When Long-billed Curlews take off they have a little trick they use to get airborne quickly. This is our largest North American shorebird and in addition to their extremely long bill they have very long legs. Since this is a grassland species it would often be very difficult to get a running start at take-off through the tall vegetation so they use their long legs to full advantage by crouching so low that their belly often touches the ground and then they spring into the air by quickly straightening those very long legs (jumping).
This can be problematic for the photographer wishing to get take-off shots because this is a large bird and they explode into the air so quickly that you tend to either cut off part of the bird or lose focus on the subject at the most critical point of the take-off. But knowing and anticipating their behavior can give you a better chance at a quality shot or two.
These three images from yesterday on Antelope Island are sequential in a quick burst at take-off. The first two are of crappy quality but I include them to illustrate my point.
Here the curlew has crouched as low as it can get prior to take-off. I temporarily lost sharp focus on the head because of the foreground vegetation and because of camera movement as I moved my aim upwards in an attempt to get the entire bird in the frame as it lifted off.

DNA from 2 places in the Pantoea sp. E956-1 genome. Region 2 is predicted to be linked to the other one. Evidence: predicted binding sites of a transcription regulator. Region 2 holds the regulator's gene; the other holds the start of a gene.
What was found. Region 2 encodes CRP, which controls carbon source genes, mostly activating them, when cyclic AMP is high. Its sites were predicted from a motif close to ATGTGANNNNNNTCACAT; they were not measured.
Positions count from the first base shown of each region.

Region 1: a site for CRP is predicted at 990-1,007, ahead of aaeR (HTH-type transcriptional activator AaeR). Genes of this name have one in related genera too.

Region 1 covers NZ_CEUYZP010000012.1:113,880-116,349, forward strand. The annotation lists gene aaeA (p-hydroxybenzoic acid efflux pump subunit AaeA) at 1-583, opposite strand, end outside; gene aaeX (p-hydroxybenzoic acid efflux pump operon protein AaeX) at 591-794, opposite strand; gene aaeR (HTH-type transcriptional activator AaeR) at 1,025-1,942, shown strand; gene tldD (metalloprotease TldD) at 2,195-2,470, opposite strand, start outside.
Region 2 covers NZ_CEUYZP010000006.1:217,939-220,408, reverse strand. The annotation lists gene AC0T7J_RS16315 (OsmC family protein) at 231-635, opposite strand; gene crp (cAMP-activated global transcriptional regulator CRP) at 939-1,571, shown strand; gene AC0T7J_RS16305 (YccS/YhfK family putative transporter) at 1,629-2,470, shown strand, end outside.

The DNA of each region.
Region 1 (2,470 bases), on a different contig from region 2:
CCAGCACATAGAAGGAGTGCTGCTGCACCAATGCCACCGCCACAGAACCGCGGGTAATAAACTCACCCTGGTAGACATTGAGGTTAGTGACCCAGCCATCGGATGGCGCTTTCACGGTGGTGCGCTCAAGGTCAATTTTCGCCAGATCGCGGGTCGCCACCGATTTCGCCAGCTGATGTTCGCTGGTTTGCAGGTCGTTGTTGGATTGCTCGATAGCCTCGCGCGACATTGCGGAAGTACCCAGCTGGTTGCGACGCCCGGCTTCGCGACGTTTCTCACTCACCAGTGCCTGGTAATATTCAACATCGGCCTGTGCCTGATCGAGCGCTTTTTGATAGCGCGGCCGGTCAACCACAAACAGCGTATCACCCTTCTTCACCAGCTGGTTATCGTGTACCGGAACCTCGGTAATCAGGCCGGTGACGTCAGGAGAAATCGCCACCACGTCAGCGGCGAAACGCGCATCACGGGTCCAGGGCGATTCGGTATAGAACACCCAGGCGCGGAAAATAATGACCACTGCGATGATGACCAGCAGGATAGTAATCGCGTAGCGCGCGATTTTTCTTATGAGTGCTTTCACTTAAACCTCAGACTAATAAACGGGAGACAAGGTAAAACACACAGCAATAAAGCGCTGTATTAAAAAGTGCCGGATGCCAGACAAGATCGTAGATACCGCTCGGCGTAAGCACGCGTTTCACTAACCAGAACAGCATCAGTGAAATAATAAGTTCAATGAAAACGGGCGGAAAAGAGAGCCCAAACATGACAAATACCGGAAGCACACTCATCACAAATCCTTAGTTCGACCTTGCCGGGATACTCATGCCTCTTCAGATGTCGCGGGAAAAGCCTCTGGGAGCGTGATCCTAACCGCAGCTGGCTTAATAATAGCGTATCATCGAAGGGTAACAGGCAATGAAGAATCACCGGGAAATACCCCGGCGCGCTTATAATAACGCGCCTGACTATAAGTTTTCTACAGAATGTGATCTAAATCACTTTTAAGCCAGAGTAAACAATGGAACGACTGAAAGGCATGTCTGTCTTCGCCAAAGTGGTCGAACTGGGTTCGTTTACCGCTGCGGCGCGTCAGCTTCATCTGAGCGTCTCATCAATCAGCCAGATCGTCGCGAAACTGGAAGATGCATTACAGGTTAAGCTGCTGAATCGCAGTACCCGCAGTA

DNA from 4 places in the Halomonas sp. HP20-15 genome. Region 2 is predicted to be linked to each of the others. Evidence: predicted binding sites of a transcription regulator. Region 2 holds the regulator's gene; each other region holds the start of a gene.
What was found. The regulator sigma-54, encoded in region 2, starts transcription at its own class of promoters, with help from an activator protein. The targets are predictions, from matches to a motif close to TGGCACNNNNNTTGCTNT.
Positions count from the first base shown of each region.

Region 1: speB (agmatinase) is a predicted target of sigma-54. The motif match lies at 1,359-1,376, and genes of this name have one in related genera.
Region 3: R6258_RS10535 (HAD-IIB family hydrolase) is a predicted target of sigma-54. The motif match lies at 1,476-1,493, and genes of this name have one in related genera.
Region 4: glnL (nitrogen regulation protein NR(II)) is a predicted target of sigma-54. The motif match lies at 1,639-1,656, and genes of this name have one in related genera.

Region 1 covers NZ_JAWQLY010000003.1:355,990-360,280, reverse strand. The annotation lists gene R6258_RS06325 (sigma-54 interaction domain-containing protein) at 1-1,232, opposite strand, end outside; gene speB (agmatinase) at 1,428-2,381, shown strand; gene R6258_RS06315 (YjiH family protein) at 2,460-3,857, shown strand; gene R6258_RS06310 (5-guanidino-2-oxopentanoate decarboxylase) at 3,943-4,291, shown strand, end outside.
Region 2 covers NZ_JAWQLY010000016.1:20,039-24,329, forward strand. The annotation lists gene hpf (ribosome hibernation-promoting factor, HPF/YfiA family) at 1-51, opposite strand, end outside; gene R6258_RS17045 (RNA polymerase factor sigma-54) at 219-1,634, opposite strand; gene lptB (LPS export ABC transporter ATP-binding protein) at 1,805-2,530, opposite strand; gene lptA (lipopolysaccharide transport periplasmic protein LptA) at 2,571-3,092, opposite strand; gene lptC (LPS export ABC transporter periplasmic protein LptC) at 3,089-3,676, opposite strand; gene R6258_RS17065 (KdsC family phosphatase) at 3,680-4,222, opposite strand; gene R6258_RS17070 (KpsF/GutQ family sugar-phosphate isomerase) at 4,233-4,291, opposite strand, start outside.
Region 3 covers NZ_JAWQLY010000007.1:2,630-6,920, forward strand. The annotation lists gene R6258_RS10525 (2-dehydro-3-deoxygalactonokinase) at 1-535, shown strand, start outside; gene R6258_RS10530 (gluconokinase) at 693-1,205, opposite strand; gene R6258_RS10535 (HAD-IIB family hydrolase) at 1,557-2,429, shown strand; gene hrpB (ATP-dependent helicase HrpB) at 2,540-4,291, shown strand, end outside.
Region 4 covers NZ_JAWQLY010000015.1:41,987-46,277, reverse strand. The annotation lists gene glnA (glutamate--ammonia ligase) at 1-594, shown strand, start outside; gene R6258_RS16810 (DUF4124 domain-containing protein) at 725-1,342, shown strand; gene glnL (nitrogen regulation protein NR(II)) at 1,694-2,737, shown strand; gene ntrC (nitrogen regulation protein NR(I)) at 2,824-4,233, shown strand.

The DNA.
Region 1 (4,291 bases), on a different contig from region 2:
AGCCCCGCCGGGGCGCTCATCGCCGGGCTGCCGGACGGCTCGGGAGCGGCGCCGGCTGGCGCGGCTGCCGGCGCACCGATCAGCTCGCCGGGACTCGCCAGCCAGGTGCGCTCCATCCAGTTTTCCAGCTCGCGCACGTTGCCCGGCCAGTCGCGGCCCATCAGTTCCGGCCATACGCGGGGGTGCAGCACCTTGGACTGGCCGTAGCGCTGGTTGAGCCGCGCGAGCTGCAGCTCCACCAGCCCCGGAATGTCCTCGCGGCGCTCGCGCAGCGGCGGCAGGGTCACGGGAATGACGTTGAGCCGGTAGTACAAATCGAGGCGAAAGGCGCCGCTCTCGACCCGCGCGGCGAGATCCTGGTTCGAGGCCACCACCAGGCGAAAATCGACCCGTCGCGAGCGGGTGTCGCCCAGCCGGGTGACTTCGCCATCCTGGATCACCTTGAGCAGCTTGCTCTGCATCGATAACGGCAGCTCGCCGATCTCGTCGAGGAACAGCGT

In the second shot of the burst, focus has locked onto the bird again as it begins to rise above the grasses.
1/2500, f/7.1, ISO 640, 500 f/4
And focus stayed locked on as the bird erupted from the vegetation. Because I had moved my aim upwards and slightly to the right I didn’t clip any body parts and there was room in the frame to the right to crop to a composition I liked. Yes, I did clip the wings in some of the other shots in the burst but I consider it a success to get even one nice image in a situation like this. Take-off shots aren’t easy because so darn many things have to go right to get a quality image but knowing the behavior of your subject can drastically improve your odds of getting a few “keepers”.
And I do like this shot, though with the head poking out between the wings it certainly is unconventional and may not have broad appeal. Probably a matter of taste…